Gunmen kidnapped five priests, a nun and two churchgoers after setting a Catholic church on fire in western Cameroon. The region has been the scene of a bloody conflict between anglophone separatists and the country’s government for several years.

Christian house in the Mandara Mountains region of Cameroon, West Africa. The Mandara Mountains are a volcanic range extending along the northern part of the Cameroon-Nigeria border. | Getty Images

Those who were abducted from St. Mary’s Church in the town of Nchang remained missing  Tuesday, AFP quoted the bishops of the ecclesiastical province of Bamenda as saying as they expressed their “shock and utter horror.”

Archbishop Andrew Nkea said the kidnappers had given “no concrete reason” for last Friday’s attack.

The bishops said they “strongly condemn all these attacks against the church and her ministers,” and appealed “to those who have taken the priests, the nun, and the Christians in Nchang to release them without further delay,” Catholic News Agency reported.

“We insist on this because this act has now crossed the red line and we must say that ‘enough is enough,’” they added. “A wave of persecutions against the hierarchy of the church is now the new game of the ‘struggle,’ and all kinds of threat messages are sent out against missionaries who have surrendered their lives to work for the people.”

Cameroon’s security forces have been battling rebel groups that are seeking independence for the country’s northwestern and southwestern parts, also known as the Anglophone region, to create a new country, Ambazonia. French is spoken in other parts of the country.

About two-thirds of Cameroon’s population is Christian and Muslim constitute about 30%.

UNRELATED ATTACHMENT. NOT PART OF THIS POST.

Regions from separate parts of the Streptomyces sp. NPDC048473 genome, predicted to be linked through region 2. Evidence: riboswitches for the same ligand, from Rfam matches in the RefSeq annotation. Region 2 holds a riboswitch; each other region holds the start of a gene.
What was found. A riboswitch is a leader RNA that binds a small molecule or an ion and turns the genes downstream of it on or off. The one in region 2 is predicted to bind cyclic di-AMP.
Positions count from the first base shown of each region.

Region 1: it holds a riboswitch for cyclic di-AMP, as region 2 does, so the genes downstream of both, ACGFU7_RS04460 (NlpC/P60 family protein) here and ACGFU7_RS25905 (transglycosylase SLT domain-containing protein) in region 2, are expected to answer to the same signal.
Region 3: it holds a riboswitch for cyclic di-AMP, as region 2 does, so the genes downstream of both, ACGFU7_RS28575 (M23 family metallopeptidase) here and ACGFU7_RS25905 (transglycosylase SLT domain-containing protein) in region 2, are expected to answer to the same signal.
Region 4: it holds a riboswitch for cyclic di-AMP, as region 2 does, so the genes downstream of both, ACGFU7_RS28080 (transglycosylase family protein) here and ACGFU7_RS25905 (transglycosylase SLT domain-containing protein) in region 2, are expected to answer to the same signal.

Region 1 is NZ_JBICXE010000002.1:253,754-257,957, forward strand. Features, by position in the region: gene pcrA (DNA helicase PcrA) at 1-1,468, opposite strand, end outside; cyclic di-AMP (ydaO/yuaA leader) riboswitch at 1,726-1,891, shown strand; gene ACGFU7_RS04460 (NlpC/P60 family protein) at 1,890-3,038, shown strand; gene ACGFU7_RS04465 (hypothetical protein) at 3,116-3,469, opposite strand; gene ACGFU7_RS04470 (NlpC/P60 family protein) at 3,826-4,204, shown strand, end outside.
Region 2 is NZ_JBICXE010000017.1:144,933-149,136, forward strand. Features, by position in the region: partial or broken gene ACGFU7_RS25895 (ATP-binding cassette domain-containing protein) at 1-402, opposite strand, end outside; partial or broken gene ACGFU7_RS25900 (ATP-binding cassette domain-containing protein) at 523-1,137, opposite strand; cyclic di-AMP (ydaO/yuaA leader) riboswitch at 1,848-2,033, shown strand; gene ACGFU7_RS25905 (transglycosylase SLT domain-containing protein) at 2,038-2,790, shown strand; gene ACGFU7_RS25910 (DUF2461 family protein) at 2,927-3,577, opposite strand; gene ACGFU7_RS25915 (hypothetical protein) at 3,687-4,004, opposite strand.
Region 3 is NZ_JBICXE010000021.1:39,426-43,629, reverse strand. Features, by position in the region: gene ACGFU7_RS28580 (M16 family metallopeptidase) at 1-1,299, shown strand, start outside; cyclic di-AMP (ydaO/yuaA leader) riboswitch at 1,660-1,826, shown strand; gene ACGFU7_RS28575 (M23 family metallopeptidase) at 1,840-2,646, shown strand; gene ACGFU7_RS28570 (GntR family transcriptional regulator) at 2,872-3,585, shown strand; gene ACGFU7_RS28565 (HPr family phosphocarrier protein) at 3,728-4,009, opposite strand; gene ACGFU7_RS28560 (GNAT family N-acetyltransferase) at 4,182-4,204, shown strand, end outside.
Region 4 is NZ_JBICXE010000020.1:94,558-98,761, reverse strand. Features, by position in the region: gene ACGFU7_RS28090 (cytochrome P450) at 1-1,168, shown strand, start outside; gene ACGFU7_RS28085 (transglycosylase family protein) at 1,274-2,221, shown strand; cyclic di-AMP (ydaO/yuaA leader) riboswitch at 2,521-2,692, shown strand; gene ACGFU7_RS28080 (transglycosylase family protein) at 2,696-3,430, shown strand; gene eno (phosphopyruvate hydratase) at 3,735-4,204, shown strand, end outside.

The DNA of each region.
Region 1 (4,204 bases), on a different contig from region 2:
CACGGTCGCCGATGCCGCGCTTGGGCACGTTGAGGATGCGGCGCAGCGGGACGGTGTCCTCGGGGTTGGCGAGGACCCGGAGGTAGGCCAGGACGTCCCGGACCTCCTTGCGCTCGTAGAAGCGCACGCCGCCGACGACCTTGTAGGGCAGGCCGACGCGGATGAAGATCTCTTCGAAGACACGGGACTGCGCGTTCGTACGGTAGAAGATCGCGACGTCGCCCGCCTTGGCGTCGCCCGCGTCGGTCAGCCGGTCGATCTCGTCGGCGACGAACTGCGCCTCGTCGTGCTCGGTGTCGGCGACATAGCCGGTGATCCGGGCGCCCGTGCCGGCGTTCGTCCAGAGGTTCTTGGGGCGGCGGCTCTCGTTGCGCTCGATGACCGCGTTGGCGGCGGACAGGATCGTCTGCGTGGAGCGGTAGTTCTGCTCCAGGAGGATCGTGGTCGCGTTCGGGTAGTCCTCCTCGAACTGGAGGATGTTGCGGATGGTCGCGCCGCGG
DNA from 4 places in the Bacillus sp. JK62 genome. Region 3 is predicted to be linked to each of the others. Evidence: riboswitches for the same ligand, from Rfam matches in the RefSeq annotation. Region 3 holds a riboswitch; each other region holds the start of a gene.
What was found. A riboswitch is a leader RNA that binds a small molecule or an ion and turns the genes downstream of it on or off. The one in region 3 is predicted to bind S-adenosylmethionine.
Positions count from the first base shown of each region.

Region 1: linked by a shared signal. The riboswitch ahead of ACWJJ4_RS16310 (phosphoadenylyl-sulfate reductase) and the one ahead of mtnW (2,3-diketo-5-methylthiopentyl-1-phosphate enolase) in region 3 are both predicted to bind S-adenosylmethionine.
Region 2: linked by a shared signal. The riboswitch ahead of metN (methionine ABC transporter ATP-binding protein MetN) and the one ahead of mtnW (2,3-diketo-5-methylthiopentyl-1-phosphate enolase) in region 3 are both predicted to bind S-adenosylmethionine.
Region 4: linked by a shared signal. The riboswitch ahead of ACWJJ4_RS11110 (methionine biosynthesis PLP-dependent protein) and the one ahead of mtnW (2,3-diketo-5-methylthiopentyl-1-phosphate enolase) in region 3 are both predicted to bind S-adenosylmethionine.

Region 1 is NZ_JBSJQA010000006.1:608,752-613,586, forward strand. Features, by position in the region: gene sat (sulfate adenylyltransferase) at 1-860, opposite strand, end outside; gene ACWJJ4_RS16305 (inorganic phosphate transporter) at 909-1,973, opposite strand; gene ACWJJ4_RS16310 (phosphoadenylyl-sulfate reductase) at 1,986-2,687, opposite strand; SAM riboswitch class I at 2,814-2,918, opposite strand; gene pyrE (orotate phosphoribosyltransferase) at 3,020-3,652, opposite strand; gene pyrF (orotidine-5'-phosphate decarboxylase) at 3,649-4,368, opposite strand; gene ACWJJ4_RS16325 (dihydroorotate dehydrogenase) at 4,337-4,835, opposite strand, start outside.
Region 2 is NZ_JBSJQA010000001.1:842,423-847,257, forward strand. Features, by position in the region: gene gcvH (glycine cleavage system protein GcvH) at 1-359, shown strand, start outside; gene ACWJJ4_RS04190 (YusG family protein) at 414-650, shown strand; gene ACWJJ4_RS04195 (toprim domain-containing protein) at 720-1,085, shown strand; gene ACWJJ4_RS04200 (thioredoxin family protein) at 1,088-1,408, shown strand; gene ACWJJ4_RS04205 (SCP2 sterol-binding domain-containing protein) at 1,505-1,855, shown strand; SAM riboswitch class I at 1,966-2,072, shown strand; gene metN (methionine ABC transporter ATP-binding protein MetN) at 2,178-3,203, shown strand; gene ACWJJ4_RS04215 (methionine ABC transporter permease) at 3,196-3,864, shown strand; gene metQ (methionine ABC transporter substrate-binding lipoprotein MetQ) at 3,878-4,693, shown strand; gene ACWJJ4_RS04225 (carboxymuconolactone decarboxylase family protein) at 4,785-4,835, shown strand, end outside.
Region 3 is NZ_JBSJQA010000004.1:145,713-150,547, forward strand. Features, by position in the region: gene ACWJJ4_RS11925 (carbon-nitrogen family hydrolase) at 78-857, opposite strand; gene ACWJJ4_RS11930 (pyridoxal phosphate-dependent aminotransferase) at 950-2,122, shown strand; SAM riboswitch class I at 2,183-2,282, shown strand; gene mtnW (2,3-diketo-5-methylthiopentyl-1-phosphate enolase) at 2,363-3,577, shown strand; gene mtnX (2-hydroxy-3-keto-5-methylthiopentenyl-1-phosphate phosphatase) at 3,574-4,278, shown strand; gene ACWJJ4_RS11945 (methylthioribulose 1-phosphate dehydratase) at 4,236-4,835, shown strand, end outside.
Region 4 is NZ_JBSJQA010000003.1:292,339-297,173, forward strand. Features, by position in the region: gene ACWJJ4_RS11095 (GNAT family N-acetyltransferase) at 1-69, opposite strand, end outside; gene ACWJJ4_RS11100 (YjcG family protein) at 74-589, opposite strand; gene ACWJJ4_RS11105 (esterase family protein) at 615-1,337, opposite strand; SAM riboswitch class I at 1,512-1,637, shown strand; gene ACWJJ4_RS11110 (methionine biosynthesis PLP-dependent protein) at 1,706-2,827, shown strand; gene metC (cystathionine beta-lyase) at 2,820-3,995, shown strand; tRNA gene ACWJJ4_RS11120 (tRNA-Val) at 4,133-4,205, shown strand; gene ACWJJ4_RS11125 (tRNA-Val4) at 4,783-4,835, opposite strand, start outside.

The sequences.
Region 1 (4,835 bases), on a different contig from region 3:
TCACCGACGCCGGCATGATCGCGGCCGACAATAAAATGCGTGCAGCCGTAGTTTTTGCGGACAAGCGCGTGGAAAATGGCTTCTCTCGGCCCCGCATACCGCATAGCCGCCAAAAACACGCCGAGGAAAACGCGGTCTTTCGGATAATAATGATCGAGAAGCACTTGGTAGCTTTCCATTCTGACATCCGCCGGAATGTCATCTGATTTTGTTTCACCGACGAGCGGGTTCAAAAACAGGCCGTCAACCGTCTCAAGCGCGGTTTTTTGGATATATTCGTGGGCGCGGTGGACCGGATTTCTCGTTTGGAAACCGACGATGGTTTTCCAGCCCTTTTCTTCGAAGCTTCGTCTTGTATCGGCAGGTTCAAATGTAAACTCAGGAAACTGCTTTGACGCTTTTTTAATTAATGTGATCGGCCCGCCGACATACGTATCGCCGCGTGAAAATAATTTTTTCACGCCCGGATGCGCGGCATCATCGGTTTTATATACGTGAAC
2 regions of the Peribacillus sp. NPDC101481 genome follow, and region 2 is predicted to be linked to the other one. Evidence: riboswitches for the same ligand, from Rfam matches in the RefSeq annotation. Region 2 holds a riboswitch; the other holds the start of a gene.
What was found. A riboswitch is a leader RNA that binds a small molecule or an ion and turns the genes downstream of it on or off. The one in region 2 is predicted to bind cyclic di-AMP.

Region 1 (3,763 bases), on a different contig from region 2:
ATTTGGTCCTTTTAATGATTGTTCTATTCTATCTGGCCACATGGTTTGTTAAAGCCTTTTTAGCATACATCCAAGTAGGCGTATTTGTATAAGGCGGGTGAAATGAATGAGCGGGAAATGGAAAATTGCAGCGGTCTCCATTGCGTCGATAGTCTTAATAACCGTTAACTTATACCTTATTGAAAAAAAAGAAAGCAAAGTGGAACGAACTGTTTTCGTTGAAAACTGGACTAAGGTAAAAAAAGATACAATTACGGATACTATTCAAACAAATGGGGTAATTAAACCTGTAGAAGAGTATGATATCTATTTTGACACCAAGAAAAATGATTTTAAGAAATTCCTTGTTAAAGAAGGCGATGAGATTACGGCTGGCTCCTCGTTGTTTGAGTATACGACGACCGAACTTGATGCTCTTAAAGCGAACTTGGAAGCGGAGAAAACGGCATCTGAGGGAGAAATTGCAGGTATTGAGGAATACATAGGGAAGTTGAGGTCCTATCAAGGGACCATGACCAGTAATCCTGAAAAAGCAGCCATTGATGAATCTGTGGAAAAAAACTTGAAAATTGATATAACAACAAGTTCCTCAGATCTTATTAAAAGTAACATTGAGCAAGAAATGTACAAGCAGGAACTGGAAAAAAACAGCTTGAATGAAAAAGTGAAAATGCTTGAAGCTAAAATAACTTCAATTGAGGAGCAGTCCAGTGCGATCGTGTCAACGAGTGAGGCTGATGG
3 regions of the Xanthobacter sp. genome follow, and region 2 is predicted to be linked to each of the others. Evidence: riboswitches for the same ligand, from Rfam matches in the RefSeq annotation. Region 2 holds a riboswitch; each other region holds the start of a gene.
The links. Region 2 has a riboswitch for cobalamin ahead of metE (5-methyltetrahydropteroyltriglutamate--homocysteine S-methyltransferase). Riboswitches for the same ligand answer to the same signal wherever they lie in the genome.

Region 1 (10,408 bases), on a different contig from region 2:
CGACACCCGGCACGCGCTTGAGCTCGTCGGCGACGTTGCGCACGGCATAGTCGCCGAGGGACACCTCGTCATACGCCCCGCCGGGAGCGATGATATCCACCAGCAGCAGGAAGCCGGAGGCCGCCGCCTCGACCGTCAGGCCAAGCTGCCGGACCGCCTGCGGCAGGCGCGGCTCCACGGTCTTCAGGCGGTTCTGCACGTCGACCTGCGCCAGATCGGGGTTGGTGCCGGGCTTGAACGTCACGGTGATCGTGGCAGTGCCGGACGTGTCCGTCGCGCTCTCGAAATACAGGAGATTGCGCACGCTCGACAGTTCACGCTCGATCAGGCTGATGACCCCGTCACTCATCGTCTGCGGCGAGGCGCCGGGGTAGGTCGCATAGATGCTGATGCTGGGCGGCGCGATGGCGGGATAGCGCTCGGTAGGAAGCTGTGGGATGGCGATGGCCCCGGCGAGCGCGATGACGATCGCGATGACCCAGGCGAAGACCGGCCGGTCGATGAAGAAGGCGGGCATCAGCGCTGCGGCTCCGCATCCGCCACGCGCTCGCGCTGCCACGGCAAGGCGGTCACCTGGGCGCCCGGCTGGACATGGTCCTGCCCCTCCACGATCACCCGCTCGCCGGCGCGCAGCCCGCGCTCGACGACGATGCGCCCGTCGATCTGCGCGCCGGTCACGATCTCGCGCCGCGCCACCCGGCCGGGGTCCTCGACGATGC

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Armed separatist groups emerged in 2017 after the government cracked down on protests. Cameroon’s President Paul Biya called the groups “terrorists.”

The conflict has killed thousands and displaced as many as 500,000 since 2014, CAN said, noting that on Sept. 6, suspected militant separatists opened fire on a bus in Muyuka, killing at least six civilians. 

In their statement, the bishops said attackers had increasingly targeted the Catholic Church along with Presbyterian and Baptist churches.

Last February, the country’s defense forces were accused of killing at least 32 people, including a pregnant woman and 14 children, in Cameroon’s English-speaking region.

“We outrightly condemn the killing of children, women and the entire household in Ngarbuh — Ntumbaw. We equally denounce the ungodly act of burning a PCC house of worship at Mbufung — Bali,” the Rt. Rev. Fonki Samuel Forba, moderator of the Presbyterian Church in Cameroon, said in a statement at the time, according to Cameroon-Info.Net, which pointed to the role of defense and security forces.

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